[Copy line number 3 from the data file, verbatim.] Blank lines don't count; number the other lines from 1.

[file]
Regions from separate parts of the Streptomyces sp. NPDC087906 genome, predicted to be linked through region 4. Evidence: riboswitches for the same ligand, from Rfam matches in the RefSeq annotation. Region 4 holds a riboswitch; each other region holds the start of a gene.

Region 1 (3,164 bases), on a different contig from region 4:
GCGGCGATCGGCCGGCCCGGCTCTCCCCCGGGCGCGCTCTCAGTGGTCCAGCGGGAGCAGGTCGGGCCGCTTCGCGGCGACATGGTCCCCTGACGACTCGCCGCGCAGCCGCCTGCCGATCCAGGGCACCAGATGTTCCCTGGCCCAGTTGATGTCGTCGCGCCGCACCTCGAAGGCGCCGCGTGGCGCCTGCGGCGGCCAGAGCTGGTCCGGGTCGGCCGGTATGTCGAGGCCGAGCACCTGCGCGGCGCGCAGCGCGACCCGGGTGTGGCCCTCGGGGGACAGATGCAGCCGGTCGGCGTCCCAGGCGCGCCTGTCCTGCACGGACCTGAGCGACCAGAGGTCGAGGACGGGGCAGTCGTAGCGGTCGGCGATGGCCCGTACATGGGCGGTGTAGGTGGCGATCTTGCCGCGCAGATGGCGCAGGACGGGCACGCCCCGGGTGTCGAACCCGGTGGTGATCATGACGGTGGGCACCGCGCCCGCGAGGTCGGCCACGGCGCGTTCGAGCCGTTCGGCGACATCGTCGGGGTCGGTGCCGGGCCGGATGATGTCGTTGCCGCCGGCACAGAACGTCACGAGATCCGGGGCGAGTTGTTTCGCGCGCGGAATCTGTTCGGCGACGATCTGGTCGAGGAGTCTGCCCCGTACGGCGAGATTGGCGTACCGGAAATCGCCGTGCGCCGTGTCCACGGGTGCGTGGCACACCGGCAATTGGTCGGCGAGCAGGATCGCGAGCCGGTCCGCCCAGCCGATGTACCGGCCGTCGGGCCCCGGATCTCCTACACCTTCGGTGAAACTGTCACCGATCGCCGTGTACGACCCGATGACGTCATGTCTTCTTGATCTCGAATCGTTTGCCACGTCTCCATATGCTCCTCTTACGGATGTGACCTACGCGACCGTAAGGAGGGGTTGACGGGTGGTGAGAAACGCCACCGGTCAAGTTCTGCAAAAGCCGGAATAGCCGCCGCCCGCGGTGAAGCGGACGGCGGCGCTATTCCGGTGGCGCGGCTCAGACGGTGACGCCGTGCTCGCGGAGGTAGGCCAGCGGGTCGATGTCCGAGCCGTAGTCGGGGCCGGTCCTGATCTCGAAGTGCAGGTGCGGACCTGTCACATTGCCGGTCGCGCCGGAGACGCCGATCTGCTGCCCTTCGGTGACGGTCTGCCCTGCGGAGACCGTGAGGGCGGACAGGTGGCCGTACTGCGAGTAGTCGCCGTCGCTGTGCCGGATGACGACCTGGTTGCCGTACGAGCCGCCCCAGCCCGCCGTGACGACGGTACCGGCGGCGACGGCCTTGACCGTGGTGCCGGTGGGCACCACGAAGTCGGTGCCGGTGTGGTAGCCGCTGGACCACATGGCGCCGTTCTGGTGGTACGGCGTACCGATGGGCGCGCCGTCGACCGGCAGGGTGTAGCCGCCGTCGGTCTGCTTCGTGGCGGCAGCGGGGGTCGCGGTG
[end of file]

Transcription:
GCGGCGATCGGCCGGCCCGGCTCTCCCCCGGGCGCGCTCTCAGTGGTCCAGCGGGAGCAGGTCGGGCCGCTTCGCGGCGACATGGTCCCCTGACGACTCGCCGCGCAGCCGCCTGCCGATCCAGGGCACCAGATGTTCCCTGGCCCAGTTGATGTCGTCGCGCCGCACCTCGAAGGCGCCGCGTGGCGCCTGCGGCGGCCAGAGCTGGTCCGGGTCGGCCGGTATGTCGAGGCCGAGCACCTGCGCGGCGCGCAGCGCGACCCGGGTGTGGCCCTCGGGGGACAGATGCAGCCGGTCGGCGTCCCAGGCGCGCCTGTCCTGCACGGACCTGAGCGACCAGAGGTCGAGGACGGGGCAGTCGTAGCGGTCGGCGATGGCCCGTACATGGGCGGTGTAGGTGGCGATCTTGCCGCGCAGATGGCGCAGGACGGGCACGCCCCGGGTGTCGAACCCGGTGGTGATCATGACGGTGGGCACCGCGCCCGCGAGGTCGGCCACGGCGCGTTCGAGCCGTTCGGCGACATCGTCGGGGTCGGTGCCGGGCCGGATGATGTCGTTGCCGCCGGCACAGAACGTCACGAGATCCGGGGCGAGTTGTTTCGCGCGCGGAATCTGTTCGGCGACGATCTGGTCGAGGAGTCTGCCCCGTACGGCGAGATTGGCGTACCGGAAATCGCCGTGCGCCGTGTCCACGGGTGCGTGGCACACCGGCAATTGGTCGGCGAGCAGGATCGCGAGCCGGTCCGCCCAGCCGATGTACCGGCCGTCGGGCCCCGGATCTCCTACACCTTCGGTGAAACTGTCACCGATCGCCGTGTACGACCCGATGACGTCATGTCTTCTTGATCTCGAATCGTTTGCCACGTCTCCATATGCTCCTCTTACGGATGTGACCTACGCGACCGTAAGGAGGGGTTGACGGGTGGTGAGAAACGCCACCGGTCAAGTTCTGCAAAAGCCGGAATAGCCGCCGCCCGCGGTGAAGCGGACGGCGGCGCTATTCCGGTGGCGCGGCTCAGACGGTGACGCCGTGCTCGCGGAGGTAGGCCAGCGGGTCGATGTCCGAGCCGTAGTCGGGGCCGGTCCTGATCTCGAAGTGCAGGTGCGGACCTGTCACATTGCCGGTCGCGCCGGAGACGCCGATCTGCTGCCCTTCGGTGACGGTCTGCCCTGCGGAGACCGTGAGGGCGGACAGGTGGCCGTACTGCGAGTAGTCGCCGTCGCTGTGCCGGATGACGACCTGGTTGCCGTACGAGCCGCCCCAGCCCGCCGTGACGACGGTACCGGCGGCGACGGCCTTGACCGTGGTGCCGGTGGGCACCACGAAGTCGGTGCCGGTGTGGTAGCCGCTGGACCACATGGCGCCGTTCTGGTGGTACGGCGTACCGATGGGCGCGCCGTCGACCGGCAGGGTGTAGCCGCCGTCGGTCTGCTTCGTGGCGGCAGCGGGGGTCGCGGTG